Patrick Mahomes, Cam Newton share mutual admiration ahead of matchup
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Cam Newton made his NFL debut on Sept. 11, 2011.
Back in Whitehouse, Texas, Patrick Mahomes was six days away from turning 16 years old and starting his sophomore year at Whitehouse High School. At this point, football fans everywhere knew about Newton. The world had no idea about this young gunslinger in the Lone Star State.
Mahomes was a fan of Newton. As a high school freshman, he watched Newton play and win a national championship at Auburn.
Newton’s football legacy started long before Mahomes became one of the biggest names in the sports world. The Kansas City Chiefs quarterback said he looked up to the New England Patriots signal-caller (formerly of the Carolina Panthers) then and is still impressed today. This weekend, the pair will faceoff for the first time when the Patriots take on the Chiefs on Sunday.
“I wish I could do some of the things that he does as far as how physical he is and the way he’s able to make plays happen,” Mahomes said. “He’s a great football player. I watched when he was at Auburn. I guess he went to Blinn College, which is down there kind of close to East Texas. He played against like TJC (Tyler Junior College) and some of those junior colleges. I saw his highlights then when I was back in high school in those days.
“He’s a great football player and he’s in a great spot now and he’s playing really good football. I think it’s going to be a great challenge to go up against (Newton)’s team, knowing that they’re going to be able to really move the football.”
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Newton’s impact on football is expansive. The 31-year-old has never been shy about wearing flashy suits, funny hats or being eccentric on the field.
“I play this game for multiple reasons,” Newton said. “A lot of those reasons come off the backs of somebody empowering me. It’s pretty neat to hear (what Mahomes said), but at the end of the day, we all have a responsibility to empower others. To motivate others and to impact others. Through it all we just have to use our influence in a positive way.”
Newton also showed that there’s more than one way to be a successful quarterback in the NFL.
Last weekend, Newton moved past Randall Cunningham, someone he long admired, into second place on the NFL’s all-time list for rushing yards by a quarterback with 4,955 yards. Michael Vick, another player Newton looked up to, has the record with 6,109 rushing yards. Newton’s 62 rushing touchdowns are the most by a quarterback since the 1970 NFL-AFL merger. He came into this season tied for the fifth most rushing touchdowns by any player in the NFL since his 2011 rookie season.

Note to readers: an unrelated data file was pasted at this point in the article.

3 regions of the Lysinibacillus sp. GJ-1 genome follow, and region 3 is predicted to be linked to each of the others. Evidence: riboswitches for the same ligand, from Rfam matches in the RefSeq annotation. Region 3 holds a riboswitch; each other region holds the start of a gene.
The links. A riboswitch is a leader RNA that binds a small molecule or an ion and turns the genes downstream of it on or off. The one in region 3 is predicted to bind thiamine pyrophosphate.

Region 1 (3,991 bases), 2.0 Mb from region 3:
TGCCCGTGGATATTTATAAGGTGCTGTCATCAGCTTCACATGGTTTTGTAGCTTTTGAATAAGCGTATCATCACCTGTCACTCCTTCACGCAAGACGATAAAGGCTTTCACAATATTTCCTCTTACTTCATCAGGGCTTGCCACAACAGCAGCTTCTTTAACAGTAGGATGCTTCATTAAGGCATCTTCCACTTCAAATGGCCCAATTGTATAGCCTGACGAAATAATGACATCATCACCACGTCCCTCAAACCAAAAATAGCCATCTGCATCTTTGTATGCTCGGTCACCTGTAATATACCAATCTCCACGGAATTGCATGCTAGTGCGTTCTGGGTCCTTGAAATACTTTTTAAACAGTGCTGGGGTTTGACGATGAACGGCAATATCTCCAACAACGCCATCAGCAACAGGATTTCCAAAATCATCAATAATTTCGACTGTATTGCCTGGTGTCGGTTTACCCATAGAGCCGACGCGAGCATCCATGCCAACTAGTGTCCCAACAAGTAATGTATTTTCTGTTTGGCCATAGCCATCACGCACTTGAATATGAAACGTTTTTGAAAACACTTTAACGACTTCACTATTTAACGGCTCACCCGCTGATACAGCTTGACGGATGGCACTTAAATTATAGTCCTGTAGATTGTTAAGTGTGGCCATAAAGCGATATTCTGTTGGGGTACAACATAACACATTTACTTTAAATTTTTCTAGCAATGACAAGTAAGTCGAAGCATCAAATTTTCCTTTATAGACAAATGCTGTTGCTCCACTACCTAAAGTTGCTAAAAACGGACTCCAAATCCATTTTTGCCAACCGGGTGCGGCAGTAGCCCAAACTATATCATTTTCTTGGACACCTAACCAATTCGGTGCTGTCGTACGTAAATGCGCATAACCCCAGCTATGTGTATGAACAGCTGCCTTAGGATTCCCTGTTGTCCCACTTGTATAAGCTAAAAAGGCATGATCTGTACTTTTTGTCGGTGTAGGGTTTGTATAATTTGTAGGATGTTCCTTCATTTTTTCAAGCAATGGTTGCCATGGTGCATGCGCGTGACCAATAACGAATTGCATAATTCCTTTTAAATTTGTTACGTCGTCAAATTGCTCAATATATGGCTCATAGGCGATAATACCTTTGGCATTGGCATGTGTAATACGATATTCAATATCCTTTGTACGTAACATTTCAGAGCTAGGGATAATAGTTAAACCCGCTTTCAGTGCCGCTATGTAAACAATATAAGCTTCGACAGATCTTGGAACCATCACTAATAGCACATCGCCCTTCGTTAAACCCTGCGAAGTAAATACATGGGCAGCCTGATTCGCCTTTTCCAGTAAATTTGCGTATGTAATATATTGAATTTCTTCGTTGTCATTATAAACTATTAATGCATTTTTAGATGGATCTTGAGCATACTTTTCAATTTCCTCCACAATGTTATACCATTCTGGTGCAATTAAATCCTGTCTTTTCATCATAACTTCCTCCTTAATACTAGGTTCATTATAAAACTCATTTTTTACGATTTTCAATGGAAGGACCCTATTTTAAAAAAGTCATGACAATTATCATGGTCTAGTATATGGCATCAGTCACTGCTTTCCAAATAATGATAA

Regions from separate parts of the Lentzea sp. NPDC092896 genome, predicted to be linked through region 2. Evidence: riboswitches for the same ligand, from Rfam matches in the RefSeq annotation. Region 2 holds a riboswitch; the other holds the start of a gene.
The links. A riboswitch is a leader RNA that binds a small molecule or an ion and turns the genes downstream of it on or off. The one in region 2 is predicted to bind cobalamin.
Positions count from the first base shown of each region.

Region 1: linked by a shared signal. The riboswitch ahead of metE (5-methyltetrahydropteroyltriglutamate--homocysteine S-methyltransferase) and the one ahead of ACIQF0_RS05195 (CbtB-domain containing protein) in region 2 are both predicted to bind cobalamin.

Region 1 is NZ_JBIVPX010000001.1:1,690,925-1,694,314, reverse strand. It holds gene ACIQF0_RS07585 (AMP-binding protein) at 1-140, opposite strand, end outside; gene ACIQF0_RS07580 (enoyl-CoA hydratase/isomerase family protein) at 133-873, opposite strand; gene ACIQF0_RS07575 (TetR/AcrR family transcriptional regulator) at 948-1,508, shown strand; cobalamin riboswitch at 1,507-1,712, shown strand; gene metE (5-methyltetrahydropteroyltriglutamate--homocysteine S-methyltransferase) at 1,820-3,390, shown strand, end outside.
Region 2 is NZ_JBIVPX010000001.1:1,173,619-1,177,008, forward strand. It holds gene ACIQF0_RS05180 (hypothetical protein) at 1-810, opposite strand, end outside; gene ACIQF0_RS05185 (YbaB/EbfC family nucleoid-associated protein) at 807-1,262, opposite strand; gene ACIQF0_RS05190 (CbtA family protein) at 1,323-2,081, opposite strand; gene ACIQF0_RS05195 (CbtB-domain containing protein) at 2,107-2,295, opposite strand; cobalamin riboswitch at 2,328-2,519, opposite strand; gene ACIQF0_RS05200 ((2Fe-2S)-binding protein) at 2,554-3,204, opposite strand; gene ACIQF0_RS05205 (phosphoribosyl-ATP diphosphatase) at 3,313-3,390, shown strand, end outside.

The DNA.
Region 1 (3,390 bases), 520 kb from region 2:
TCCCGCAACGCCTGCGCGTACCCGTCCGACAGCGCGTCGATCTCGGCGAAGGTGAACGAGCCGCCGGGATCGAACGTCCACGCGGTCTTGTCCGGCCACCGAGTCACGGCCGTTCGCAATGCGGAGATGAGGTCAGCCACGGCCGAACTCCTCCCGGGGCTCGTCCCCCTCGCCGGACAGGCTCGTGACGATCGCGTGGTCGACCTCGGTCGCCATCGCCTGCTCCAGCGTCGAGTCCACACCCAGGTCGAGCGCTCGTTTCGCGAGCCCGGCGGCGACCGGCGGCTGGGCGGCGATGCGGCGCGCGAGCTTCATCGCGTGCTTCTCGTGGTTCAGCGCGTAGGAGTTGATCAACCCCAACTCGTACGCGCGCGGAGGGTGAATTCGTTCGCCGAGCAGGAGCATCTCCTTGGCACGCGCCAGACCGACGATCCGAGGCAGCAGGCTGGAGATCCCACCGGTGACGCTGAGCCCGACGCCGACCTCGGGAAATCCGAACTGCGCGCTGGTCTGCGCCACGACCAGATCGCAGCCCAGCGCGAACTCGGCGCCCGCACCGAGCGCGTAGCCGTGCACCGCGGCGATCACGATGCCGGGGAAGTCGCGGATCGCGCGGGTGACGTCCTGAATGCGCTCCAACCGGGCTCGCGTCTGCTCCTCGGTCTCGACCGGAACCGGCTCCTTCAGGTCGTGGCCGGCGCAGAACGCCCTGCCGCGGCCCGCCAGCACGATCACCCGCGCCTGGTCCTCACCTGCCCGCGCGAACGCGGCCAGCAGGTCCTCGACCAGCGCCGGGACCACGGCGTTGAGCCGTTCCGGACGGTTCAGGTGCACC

Newton started to accomplish historic feats when Mahomes was in college. In 2015, Newton became the first player in NFL history with at least 30 passing touchdowns and 10 rushing touchdowns. Mahomes was a sophomore at Texas Tech at that point.
It didn’t take long for Mahomes to get into the same conversation as Newton.
Mahomes is one of four African-American quarterbacks to win the NFL’s MVP award. Now, he’s coming off his first Super Bowl to go with a Super Bowl MVP. Mahomes also has several NFL records to call his own – fastest to 10,000 career passing yards, youngest player (22 years, 364 days) to throw six touchdowns in a game and fastest to reach 4,000 yards and 40+ touchdowns in a season (13 games).
“Man, he’s changing the game,” Newton said. “He’s changing the game. I think he’s shined light on the new wave of quarterbacks. It’s just fun to watch. Not only that, he has a lot of merit to what he does. It’s not like he’s back there like an arcade game. Sometimes it looks like it, but he knows exactly what he’s doing and he’s manipulating the defense… He’s playing the game at a high level.”